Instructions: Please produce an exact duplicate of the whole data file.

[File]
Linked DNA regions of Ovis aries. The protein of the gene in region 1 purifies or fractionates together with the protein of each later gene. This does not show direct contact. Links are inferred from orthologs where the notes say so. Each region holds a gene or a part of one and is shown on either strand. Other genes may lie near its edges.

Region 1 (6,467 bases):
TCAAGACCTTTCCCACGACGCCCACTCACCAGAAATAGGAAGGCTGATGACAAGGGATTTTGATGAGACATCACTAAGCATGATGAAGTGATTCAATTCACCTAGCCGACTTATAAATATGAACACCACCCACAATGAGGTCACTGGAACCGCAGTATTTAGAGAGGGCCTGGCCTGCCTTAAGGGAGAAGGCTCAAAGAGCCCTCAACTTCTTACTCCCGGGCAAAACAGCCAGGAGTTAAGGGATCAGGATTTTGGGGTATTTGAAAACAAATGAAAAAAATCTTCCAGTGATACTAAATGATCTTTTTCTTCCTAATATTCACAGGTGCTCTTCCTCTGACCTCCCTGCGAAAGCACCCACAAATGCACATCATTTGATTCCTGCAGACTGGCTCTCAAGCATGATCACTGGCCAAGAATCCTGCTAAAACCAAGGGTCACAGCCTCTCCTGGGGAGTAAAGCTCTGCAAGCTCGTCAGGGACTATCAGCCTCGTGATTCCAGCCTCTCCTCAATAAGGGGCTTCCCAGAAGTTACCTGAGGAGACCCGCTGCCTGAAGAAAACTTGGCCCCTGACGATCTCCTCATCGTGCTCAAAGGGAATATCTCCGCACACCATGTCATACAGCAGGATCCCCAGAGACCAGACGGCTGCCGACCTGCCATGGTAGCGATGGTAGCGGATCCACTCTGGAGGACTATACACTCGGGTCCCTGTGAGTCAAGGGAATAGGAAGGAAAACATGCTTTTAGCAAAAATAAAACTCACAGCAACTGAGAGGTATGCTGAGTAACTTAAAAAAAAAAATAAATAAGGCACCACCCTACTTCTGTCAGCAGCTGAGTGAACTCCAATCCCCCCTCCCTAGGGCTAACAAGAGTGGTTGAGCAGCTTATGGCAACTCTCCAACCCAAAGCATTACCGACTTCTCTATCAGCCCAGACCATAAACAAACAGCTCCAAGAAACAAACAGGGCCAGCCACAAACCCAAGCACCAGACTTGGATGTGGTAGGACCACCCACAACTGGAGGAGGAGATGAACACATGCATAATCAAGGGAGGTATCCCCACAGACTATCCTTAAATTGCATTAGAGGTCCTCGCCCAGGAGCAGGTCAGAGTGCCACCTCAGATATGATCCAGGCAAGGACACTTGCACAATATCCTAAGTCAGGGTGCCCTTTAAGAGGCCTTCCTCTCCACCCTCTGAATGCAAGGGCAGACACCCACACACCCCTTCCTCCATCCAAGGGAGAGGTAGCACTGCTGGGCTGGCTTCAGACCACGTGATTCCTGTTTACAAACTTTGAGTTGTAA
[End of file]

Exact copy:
Linked DNA regions of Ovis aries. The protein of the gene in region 1 purifies or fractionates together with the protein of each later gene. This does not show direct contact. Links are inferred from orthologs where the notes say so. Each region holds a gene or a part of one and is shown on either strand. Other genes may lie near its edges.

Region 1 (6,467 bases):
TCAAGACCTTTCCCACGACGCCCACTCACCAGAAATAGGAAGGCTGATGACAAGGGATTTTGATGAGACATCACTAAGCATGATGAAGTGATTCAATTCACCTAGCCGACTTATAAATATGAACACCACCCACAATGAGGTCACTGGAACCGCAGTATTTAGAGAGGGCCTGGCCTGCCTTAAGGGAGAAGGCTCAAAGAGCCCTCAACTTCTTACTCCCGGGCAAAACAGCCAGGAGTTAAGGGATCAGGATTTTGGGGTATTTGAAAACAAATGAAAAAAATCTTCCAGTGATACTAAATGATCTTTTTCTTCCTAATATTCACAGGTGCTCTTCCTCTGACCTCCCTGCGAAAGCACCCACAAATGCACATCATTTGATTCCTGCAGACTGGCTCTCAAGCATGATCACTGGCCAAGAATCCTGCTAAAACCAAGGGTCACAGCCTCTCCTGGGGAGTAAAGCTCTGCAAGCTCGTCAGGGACTATCAGCCTCGTGATTCCAGCCTCTCCTCAATAAGGGGCTTCCCAGAAGTTACCTGAGGAGACCCGCTGCCTGAAGAAAACTTGGCCCCTGACGATCTCCTCATCGTGCTCAAAGGGAATATCTCCGCACACCATGTCATACAGCAGGATCCCCAGAGACCAGACGGCTGCCGACCTGCCATGGTAGCGATGGTAGCGGATCCACTCTGGAGGACTATACACTCGGGTCCCTGTGAGTCAAGGGAATAGGAAGGAAAACATGCTTTTAGCAAAAATAAAACTCACAGCAACTGAGAGGTATGCTGAGTAACTTAAAAAAAAAAATAAATAAGGCACCACCCTACTTCTGTCAGCAGCTGAGTGAACTCCAATCCCCCCTCCCTAGGGCTAACAAGAGTGGTTGAGCAGCTTATGGCAACTCTCCAACCCAAAGCATTACCGACTTCTCTATCAGCCCAGACCATAAACAAACAGCTCCAAGAAACAAACAGGGCCAGCCACAAACCCAAGCACCAGACTTGGATGTGGTAGGACCACCCACAACTGGAGGAGGAGATGAACACATGCATAATCAAGGGAGGTATCCCCACAGACTATCCTTAAATTGCATTAGAGGTCCTCGCCCAGGAGCAGGTCAGAGTGCCACCTCAGATATGATCCAGGCAAGGACACTTGCACAATATCCTAAGTCAGGGTGCCCTTTAAGAGGCCTTCCTCTCCACCCTCTGAATGCAAGGGCAGACACCCACACACCCCTTCCTCCATCCAAGGGAGAGGTAGCACTGCTGGGCTGGCTTCAGACCACGTGATTCCTGTTTACAAACTTTGAGTTGTAA